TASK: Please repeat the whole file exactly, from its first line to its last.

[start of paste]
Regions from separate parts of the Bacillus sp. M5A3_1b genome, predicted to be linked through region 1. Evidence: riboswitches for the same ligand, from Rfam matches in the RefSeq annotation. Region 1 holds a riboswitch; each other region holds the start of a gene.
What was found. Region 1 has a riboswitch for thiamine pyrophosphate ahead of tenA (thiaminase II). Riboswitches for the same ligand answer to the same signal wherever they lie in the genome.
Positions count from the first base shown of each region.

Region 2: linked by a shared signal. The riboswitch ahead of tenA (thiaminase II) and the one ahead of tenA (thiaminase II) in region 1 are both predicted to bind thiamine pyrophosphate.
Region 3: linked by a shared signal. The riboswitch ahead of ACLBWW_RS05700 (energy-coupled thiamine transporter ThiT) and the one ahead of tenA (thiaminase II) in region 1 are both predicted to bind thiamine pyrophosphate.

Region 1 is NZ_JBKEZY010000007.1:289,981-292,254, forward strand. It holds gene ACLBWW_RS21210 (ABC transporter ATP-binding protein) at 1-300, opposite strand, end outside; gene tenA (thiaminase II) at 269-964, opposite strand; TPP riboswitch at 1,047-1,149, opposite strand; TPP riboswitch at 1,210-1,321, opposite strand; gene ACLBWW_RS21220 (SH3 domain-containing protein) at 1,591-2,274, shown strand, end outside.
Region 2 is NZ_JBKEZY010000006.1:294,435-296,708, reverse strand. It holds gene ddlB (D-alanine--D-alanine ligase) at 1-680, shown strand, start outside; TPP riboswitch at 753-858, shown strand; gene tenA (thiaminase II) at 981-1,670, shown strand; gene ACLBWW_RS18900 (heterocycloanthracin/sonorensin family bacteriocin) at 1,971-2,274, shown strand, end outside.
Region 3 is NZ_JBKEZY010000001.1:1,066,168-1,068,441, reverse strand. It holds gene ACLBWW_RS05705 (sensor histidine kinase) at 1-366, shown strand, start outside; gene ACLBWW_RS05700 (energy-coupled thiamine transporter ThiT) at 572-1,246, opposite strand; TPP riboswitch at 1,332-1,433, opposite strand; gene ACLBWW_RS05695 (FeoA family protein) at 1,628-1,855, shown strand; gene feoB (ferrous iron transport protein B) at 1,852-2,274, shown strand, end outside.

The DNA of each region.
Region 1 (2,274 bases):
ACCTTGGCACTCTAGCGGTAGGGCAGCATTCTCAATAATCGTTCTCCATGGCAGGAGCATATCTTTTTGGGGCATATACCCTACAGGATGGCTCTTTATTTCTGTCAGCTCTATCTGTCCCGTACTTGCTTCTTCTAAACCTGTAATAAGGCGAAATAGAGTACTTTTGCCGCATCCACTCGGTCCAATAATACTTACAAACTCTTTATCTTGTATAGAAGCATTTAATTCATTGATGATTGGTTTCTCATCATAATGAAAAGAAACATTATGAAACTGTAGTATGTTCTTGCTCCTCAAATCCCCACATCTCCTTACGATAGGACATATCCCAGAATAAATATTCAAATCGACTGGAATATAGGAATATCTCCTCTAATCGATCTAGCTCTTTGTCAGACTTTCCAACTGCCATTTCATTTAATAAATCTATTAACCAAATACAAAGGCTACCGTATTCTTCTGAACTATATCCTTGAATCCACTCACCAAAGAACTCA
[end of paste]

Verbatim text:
Regions from separate parts of the Bacillus sp. M5A3_1b genome, predicted to be linked through region 1. Evidence: riboswitches for the same ligand, from Rfam matches in the RefSeq annotation. Region 1 holds a riboswitch; each other region holds the start of a gene.
What was found. Region 1 has a riboswitch for thiamine pyrophosphate ahead of tenA (thiaminase II). Riboswitches for the same ligand answer to the same signal wherever they lie in the genome.
Positions count from the first base shown of each region.

Region 2: linked by a shared signal. The riboswitch ahead of tenA (thiaminase II) and the one ahead of tenA (thiaminase II) in region 1 are both predicted to bind thiamine pyrophosphate.
Region 3: linked by a shared signal. The riboswitch ahead of ACLBWW_RS05700 (energy-coupled thiamine transporter ThiT) and the one ahead of tenA (thiaminase II) in region 1 are both predicted to bind thiamine pyrophosphate.

Region 1 is NZ_JBKEZY010000007.1:289,981-292,254, forward strand. It holds gene ACLBWW_RS21210 (ABC transporter ATP-binding protein) at 1-300, opposite strand, end outside; gene tenA (thiaminase II) at 269-964, opposite strand; TPP riboswitch at 1,047-1,149, opposite strand; TPP riboswitch at 1,210-1,321, opposite strand; gene ACLBWW_RS21220 (SH3 domain-containing protein) at 1,591-2,274, shown strand, end outside.
Region 2 is NZ_JBKEZY010000006.1:294,435-296,708, reverse strand. It holds gene ddlB (D-alanine--D-alanine ligase) at 1-680, shown strand, start outside; TPP riboswitch at 753-858, shown strand; gene tenA (thiaminase II) at 981-1,670, shown strand; gene ACLBWW_RS18900 (heterocycloanthracin/sonorensin family bacteriocin) at 1,971-2,274, shown strand, end outside.
Region 3 is NZ_JBKEZY010000001.1:1,066,168-1,068,441, reverse strand. It holds gene ACLBWW_RS05705 (sensor histidine kinase) at 1-366, shown strand, start outside; gene ACLBWW_RS05700 (energy-coupled thiamine transporter ThiT) at 572-1,246, opposite strand; TPP riboswitch at 1,332-1,433, opposite strand; gene ACLBWW_RS05695 (FeoA family protein) at 1,628-1,855, shown strand; gene feoB (ferrous iron transport protein B) at 1,852-2,274, shown strand, end outside.

The DNA of each region.
Region 1 (2,274 bases):
ACCTTGGCACTCTAGCGGTAGGGCAGCATTCTCAATAATCGTTCTCCATGGCAGGAGCATATCTTTTTGGGGCATATACCCTACAGGATGGCTCTTTATTTCTGTCAGCTCTATCTGTCCCGTACTTGCTTCTTCTAAACCTGTAATAAGGCGAAATAGAGTACTTTTGCCGCATCCACTCGGTCCAATAATACTTACAAACTCTTTATCTTGTATAGAAGCATTTAATTCATTGATGATTGGTTTCTCATCATAATGAAAAGAAACATTATGAAACTGTAGTATGTTCTTGCTCCTCAAATCCCCACATCTCCTTACGATAGGACATATCCCAGAATAAATATTCAAATCGACTGGAATATAGGAATATCTCCTCTAATCGATCTAGCTCTTTGTCAGACTTTCCAACTGCCATTTCATTTAATAAATCTATTAACCAAATACAAAGGCTACCGTATTCTTCTGAACTATATCCTTGAATCCACTCACCAAAGAACTCA